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    We develop a self-consistent, ensemble Monte Carlo device simulator that is capable of modeling channel carrier quantization and polysilicon gate depletion in nanometer-scale n-MOSFETs. A key feature is a unique bandstructure expression for quantized electrons. Carrier quantization and polysilicon depletion are examined against experimental capacitance-voltage (C-V) data. Calculated drain current values are also compared with measured current-voltage data for an n-MOSFET with an effective channel length (Leff) of 90 nm. Finally, the full capabilities of the Monte Carlo simulator are used to investigate the effects of carrier confinement in a Leff=25 nm n-MOSFET. In particular, the mechanisms affecting the subband populations of quantized electrons in the highly nonuniform channel region are investigated. Simulation results indicate that the occupation levels in the subbands are a strong function of the internal electric field configurations and two-dimensional (2-D) carrier scattering View full abstract»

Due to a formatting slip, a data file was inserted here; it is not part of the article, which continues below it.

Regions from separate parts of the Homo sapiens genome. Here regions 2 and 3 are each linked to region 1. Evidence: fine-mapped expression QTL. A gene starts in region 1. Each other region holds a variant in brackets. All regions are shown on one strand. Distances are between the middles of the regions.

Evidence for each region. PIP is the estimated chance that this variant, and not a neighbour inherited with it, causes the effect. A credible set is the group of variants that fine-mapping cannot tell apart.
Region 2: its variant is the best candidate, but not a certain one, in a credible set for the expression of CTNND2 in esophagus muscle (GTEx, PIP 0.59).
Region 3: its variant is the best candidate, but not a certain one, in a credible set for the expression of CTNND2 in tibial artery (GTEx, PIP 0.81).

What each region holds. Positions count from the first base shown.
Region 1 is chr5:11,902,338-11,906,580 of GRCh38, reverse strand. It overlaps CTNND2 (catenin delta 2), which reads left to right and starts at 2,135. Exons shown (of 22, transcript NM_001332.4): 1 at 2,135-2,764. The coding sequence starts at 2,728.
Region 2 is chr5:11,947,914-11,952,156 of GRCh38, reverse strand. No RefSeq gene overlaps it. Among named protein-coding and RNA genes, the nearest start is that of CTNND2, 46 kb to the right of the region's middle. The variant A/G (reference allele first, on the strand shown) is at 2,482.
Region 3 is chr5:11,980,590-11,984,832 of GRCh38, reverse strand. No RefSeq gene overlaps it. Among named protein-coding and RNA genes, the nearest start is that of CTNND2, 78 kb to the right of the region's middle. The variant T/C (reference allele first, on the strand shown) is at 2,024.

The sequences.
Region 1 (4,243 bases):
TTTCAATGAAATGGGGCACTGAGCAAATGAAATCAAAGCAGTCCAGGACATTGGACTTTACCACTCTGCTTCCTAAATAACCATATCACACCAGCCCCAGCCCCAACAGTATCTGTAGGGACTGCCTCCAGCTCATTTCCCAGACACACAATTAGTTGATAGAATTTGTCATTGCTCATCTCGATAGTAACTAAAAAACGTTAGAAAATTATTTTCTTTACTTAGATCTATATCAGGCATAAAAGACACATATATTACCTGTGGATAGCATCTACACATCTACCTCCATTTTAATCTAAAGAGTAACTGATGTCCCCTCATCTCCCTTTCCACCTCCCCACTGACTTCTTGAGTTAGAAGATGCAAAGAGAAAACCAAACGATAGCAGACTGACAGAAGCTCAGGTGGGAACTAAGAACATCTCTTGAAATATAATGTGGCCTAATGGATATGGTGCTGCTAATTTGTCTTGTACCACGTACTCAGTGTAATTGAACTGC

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IEEE Transactions on Electron Devices publishes original and significant contributions relating to the theory, modeling, design, performance and reliability of electron and ion integrated circuit devices and interconnects.

 

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Editor-in-Chief
John D. Cressler
School of Electrical and Computer Engineering
Georgia Institute of Technology